Republican Presidential hopeful Dr. Ben Carson has, admittedly, made a few “gaffes” during the weeks leading up to his 2016 campaign announcement on Monday. Now, some in the media are dismissing his recent remarks regarding the possibility of the Executive Branch of the United States government not needing to recognize or abide by the upcoming Supreme Court ruling in Obergefell as merely yet another sign that Carson is still not-quite-ready-for-prime-time (a.k.a. GOP Primary debate season).
While Carson is incorrect, he may not be as oblivious as he seems—he is likely dog-whistling. And he is doing it early enough in his campaign that he can raise money off of it now, while pleading “learning curve” if needed. There is a small–but very zealous–sector of the United States population who earnestly reject the legitimacy of the Supreme Court as the final arbiter of U.S. Constitutional interpretation—at least when it serves their agenda. And the internet is their collective home base. The far-right contingency which shares this lack of belief in—and I would posit, understanding of—judicial review realizes it will not be given credence via mainstream media outlets; they opt for a self-selecting echo chamber which primarily functions to reassure their own worldview and confirm their biases. It should come as no surprise then, that Carson chose to make these remarks on camera, in a nicely packaged, readily sharable interview with the right-leaning outlet NewsmaxTV—which, of course, has its own viral video generator. The relevant portion of Carson’s comments include:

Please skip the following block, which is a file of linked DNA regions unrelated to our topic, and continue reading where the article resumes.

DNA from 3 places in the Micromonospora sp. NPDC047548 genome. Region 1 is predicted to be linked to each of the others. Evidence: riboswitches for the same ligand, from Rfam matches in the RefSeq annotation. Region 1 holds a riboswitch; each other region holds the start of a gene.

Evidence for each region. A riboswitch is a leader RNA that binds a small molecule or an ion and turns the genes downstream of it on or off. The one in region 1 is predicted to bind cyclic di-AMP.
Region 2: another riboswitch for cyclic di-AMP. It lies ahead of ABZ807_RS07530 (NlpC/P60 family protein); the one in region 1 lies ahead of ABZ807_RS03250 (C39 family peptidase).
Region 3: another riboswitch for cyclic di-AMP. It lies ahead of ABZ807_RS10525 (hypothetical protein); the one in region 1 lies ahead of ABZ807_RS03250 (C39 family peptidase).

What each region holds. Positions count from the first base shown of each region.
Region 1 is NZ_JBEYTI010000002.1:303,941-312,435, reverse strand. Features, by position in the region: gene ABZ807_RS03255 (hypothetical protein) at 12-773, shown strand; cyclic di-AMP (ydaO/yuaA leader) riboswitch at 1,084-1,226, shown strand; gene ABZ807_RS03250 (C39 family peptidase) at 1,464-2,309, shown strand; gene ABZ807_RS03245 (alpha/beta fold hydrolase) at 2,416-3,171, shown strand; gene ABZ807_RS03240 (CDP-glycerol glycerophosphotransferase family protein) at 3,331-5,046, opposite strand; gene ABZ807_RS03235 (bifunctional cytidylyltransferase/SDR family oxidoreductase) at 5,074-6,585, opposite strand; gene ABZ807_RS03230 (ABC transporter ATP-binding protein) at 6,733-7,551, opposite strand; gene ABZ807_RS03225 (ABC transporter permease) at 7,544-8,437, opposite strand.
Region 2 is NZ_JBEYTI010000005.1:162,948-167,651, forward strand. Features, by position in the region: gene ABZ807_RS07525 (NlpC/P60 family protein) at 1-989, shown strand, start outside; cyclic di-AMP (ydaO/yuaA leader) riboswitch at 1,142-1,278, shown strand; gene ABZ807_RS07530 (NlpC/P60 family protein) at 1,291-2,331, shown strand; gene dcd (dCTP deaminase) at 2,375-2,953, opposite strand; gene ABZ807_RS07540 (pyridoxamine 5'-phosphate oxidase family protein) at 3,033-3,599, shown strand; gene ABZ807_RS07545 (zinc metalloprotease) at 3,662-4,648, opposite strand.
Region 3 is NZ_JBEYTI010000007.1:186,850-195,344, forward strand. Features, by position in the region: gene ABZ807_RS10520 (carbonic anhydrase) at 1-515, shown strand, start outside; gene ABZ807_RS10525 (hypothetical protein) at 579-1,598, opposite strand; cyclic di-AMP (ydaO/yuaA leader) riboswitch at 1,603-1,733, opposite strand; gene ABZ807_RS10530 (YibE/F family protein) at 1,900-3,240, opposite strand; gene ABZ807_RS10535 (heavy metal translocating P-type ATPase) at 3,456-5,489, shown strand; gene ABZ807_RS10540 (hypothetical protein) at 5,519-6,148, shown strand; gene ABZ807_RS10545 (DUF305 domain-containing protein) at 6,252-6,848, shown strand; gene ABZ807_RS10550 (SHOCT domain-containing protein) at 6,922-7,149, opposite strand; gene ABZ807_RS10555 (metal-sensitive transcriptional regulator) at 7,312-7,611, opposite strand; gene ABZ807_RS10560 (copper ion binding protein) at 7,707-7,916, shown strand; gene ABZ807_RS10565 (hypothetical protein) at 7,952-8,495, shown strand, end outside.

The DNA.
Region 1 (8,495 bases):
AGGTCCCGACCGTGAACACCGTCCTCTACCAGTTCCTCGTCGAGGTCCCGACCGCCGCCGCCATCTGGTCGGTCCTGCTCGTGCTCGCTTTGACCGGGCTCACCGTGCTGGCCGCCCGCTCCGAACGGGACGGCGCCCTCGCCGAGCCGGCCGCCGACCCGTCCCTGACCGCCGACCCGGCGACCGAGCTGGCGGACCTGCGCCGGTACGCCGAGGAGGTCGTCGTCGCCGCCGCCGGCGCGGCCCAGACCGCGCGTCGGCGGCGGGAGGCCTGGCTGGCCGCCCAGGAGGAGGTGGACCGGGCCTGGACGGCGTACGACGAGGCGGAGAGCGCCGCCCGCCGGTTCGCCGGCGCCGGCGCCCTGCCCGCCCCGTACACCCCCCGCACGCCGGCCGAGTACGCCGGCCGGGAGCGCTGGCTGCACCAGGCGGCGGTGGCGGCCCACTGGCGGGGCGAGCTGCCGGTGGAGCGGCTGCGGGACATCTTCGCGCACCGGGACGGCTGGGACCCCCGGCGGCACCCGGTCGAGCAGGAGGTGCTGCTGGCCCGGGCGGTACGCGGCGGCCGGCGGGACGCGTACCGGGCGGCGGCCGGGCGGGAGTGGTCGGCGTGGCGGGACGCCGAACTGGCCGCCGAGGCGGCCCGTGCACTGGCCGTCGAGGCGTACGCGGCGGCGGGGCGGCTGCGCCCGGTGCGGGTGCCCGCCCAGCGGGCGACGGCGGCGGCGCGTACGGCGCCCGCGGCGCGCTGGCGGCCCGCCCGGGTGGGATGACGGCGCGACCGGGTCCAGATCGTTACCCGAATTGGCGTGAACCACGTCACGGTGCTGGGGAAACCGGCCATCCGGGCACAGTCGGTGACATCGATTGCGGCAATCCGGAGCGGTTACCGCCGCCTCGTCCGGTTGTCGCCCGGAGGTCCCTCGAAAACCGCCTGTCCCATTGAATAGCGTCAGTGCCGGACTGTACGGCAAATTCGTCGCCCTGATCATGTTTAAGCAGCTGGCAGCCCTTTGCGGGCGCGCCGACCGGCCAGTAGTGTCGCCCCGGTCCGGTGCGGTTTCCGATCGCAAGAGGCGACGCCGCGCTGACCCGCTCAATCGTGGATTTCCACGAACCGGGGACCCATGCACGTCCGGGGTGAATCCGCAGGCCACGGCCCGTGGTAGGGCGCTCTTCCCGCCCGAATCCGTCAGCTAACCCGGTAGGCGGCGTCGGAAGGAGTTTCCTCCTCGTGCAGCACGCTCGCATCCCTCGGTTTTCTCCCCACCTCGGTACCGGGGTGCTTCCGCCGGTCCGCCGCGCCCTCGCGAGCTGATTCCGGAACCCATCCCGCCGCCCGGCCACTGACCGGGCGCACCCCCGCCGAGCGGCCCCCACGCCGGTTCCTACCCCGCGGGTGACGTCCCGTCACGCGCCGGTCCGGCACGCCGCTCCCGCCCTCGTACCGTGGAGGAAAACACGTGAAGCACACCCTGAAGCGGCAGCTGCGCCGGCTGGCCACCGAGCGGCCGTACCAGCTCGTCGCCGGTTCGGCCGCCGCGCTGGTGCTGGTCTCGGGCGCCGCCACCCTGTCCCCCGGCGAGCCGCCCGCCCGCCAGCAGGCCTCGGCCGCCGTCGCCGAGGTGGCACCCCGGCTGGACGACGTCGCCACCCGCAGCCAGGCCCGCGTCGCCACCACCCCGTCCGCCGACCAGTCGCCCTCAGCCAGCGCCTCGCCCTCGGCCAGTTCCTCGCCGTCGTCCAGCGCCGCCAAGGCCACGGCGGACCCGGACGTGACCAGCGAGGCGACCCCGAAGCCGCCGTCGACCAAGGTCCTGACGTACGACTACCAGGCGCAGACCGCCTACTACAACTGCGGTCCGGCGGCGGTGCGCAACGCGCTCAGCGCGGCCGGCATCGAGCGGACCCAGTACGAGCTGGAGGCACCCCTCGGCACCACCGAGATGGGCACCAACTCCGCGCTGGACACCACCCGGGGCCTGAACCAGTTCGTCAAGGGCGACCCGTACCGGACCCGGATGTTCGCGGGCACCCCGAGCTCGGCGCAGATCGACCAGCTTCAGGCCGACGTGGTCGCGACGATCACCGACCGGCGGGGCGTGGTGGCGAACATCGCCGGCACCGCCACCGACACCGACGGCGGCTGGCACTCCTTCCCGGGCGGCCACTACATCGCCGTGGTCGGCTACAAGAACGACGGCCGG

“[U]nderstand how the Constitution works, the president is required to carry out the laws of the land, the laws of the land come from the legislative branch…So if the legislative branch creates a law or changes a law, the executive branch has a responsibly to carry it out. It doesn’t say they have the responsibility to carry out a judicial law.”
Judicial law? That is no more than updated code language for the output of so-called “activist judges,” and a veiled call for nullification of judicial review. And nullification of Constitutional law and/or jurisprudence is as dangerous a proposition today as it was when anti-tariff John C. Calhoun or pro-segregation George Wallace advocated for it at the state level in their respective centuries.
Judicial review—or the ability of the Supreme Court to void unconstitutional laws—in the United States is often traced to the 1803 opinion in Marbury v. Madison, which held Section 13 of the Judiciary Act of 1789 unconstitutional for attempting to extend the Supreme Court’s original jurisdiction–a.k.a. its ability to hear a case as the court of first impression rather than only on appeal–beyond what was expressly stated in the Constitution. However, the concept of judicial review predates the Marbury decision by nearly two hundred years, and was arguably even used by the Supreme Court prior to Marbury. The law in question in that case was simply not struck down. Furthermore it was an understood concept, particularly as relates to the ratification of the Constitution.